Is voltage a difference between two charged objects or two positions in a field?

"Like, one pole is positively charged, and the other is negatively charged. And if that is so, then I don't understand why we are not considering any object that is electrically neutral to be of ...
Philip Wood's user avatar
7 votes
Accepted

Is Coulomb's law wrong?

Coulomb's law only holds for static situations. It describes the force between particles that are always at rest with each other. The situation described in the question is not a static, as the ...
William Elderfield's user avatar
2 votes

Is Coulomb's law wrong?

You are making a beginner's misunderstanding, even though it confused all the great minds a few centuries back. Coulomb's law is correct, but it is not what you think it is doing, and you are using it ...
naturallyInconsistent's user avatar
1 vote

Is Coulomb's law wrong?

Electrostatic as well as electromagnetic force is transmitted with photons, so there is no contradiction. Any "immediate" change is immediate in terms of information travel speed. It cannot ...
Radek D's user avatar
  • 135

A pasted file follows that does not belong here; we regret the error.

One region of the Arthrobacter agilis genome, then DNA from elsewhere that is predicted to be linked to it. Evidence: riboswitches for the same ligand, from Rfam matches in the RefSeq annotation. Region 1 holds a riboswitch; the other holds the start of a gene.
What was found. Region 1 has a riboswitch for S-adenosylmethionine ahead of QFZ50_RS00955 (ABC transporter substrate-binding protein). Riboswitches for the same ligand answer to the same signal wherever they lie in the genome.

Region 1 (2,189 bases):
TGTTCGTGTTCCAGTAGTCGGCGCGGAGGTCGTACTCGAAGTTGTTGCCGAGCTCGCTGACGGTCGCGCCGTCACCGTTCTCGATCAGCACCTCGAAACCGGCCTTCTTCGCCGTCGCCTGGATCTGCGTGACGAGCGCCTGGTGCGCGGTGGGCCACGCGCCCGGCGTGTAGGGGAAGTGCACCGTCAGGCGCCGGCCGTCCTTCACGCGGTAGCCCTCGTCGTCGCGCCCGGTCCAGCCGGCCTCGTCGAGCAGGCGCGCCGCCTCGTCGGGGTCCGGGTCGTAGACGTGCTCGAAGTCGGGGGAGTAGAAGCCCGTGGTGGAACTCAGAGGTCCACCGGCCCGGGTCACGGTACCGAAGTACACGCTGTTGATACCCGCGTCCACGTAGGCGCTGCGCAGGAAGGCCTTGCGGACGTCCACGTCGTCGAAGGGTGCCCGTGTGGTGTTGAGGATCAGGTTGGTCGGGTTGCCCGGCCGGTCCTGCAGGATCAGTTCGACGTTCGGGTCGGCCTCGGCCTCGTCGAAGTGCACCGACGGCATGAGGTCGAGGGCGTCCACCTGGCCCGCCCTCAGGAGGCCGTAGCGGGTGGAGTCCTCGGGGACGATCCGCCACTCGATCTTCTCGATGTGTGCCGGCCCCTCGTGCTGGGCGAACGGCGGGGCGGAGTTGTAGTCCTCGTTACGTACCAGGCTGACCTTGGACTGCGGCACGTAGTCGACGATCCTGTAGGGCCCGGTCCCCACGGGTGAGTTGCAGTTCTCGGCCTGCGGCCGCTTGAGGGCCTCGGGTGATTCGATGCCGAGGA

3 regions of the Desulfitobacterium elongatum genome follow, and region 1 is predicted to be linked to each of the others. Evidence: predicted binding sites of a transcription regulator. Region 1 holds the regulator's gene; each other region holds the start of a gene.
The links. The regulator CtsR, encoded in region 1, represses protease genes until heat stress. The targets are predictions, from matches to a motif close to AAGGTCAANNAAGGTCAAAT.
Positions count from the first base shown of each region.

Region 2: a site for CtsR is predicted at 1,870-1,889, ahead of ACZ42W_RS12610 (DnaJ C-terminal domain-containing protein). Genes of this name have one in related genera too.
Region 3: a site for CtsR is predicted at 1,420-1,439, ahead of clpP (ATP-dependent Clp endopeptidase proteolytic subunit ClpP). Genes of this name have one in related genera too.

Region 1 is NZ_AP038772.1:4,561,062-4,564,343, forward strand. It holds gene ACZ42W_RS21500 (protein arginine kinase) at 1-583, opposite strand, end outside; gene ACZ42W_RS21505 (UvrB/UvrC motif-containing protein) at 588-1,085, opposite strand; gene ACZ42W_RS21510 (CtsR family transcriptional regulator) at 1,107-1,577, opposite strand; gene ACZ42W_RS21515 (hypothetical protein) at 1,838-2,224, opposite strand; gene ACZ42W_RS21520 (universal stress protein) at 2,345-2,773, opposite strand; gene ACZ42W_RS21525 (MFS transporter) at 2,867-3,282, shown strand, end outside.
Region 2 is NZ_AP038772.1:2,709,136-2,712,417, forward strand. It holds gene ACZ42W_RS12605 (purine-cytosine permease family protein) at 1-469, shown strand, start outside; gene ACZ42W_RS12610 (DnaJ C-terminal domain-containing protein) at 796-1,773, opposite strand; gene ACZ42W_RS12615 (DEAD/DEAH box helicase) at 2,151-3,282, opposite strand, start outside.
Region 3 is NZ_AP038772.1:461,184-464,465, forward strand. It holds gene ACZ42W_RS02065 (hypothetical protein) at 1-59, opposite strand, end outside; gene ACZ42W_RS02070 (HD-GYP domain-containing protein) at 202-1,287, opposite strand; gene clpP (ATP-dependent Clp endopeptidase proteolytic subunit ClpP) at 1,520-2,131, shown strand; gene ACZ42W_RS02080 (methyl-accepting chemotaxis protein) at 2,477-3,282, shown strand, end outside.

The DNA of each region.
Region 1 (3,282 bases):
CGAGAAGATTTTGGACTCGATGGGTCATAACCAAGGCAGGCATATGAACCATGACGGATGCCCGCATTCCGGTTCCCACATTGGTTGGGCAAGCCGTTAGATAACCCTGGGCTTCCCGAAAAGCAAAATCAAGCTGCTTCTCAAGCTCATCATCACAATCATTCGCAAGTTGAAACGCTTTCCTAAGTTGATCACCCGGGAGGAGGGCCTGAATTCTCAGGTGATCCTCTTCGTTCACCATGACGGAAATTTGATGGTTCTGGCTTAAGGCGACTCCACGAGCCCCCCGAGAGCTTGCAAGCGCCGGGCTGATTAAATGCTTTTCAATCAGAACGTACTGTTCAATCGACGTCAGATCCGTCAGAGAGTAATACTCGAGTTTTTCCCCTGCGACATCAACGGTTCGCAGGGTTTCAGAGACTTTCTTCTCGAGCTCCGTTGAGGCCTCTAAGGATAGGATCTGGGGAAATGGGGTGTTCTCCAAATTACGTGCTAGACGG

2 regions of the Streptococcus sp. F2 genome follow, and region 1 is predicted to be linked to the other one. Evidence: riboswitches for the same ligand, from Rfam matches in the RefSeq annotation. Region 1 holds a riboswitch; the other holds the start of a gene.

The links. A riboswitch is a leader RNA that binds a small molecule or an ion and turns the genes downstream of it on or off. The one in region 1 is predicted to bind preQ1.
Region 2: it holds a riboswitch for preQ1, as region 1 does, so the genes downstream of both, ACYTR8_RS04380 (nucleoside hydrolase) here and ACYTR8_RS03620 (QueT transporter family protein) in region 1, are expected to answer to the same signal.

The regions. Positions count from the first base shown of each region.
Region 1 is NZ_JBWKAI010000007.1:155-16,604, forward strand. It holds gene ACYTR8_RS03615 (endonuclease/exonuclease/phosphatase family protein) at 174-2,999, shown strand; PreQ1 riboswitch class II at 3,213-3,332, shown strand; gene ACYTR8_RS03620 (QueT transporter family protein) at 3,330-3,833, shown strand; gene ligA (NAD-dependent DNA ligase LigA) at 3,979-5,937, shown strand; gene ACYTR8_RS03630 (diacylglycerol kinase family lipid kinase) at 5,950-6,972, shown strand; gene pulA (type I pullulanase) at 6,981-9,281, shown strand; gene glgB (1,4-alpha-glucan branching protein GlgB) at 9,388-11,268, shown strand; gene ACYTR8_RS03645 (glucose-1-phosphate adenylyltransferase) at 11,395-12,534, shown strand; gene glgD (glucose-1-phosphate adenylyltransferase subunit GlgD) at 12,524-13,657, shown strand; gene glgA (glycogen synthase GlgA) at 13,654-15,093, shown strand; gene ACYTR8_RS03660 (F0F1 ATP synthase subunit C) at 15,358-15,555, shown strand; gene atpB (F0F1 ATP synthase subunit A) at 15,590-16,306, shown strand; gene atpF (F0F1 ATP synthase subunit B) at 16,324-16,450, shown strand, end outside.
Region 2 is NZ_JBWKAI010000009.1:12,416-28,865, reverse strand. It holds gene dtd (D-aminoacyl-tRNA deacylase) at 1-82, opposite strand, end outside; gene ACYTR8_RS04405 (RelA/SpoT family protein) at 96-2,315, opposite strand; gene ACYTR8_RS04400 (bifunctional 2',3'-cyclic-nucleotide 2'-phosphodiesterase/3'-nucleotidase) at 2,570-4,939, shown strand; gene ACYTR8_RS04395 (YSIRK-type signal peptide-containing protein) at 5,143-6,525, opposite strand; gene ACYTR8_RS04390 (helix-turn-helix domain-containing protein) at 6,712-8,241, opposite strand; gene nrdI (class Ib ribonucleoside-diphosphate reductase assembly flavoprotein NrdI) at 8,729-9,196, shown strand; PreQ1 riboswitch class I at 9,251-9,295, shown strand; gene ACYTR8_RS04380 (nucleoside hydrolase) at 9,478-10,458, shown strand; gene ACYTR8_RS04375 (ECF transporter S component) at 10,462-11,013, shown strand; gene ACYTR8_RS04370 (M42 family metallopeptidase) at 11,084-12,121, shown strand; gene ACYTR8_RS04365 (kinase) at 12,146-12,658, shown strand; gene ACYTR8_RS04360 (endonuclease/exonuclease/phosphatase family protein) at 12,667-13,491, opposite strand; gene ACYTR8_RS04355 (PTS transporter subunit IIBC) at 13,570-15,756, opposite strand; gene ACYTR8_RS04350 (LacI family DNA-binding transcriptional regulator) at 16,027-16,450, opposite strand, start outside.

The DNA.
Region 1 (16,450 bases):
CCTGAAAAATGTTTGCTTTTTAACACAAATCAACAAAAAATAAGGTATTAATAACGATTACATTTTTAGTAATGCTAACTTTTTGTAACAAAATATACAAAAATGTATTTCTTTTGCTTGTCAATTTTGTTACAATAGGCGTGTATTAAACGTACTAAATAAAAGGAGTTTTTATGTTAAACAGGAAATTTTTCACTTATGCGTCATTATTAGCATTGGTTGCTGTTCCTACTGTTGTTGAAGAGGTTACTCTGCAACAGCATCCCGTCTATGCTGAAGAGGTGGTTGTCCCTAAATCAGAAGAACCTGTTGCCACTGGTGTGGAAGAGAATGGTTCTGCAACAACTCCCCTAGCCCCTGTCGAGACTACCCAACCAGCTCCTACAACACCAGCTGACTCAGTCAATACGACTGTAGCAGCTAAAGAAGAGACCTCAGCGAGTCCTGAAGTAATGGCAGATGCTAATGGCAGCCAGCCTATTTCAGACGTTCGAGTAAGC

3 votes

Does QED explain why Moving charge produce magnetic field?

It's actually the other way round. Maxwell's equations explain why a moving charge produces a magnetic field, and we get quantum electrodynamics by quantising Maxwell's equations. The link between ...
John Rennie's user avatar
3 votes

Radiation from accelerated charged in a co-accelerated reference frame

It is quite easy, despite all the difficulties the comments are warning us about, to express this question in a mathematically tractable way: (and to actually answer it!) Solve the Maxwell equations ...
Jos Bergervoet's user avatar
-1 votes

Radiation from accelerated charged in a co-accelerated reference frame

if I sit on a accelerated charge particle I will not observe radiation since particle is at rest acc to me. If the particle is deflected in the magnetic field, for example, you either continue to ‘...
HolgerFiedler's user avatar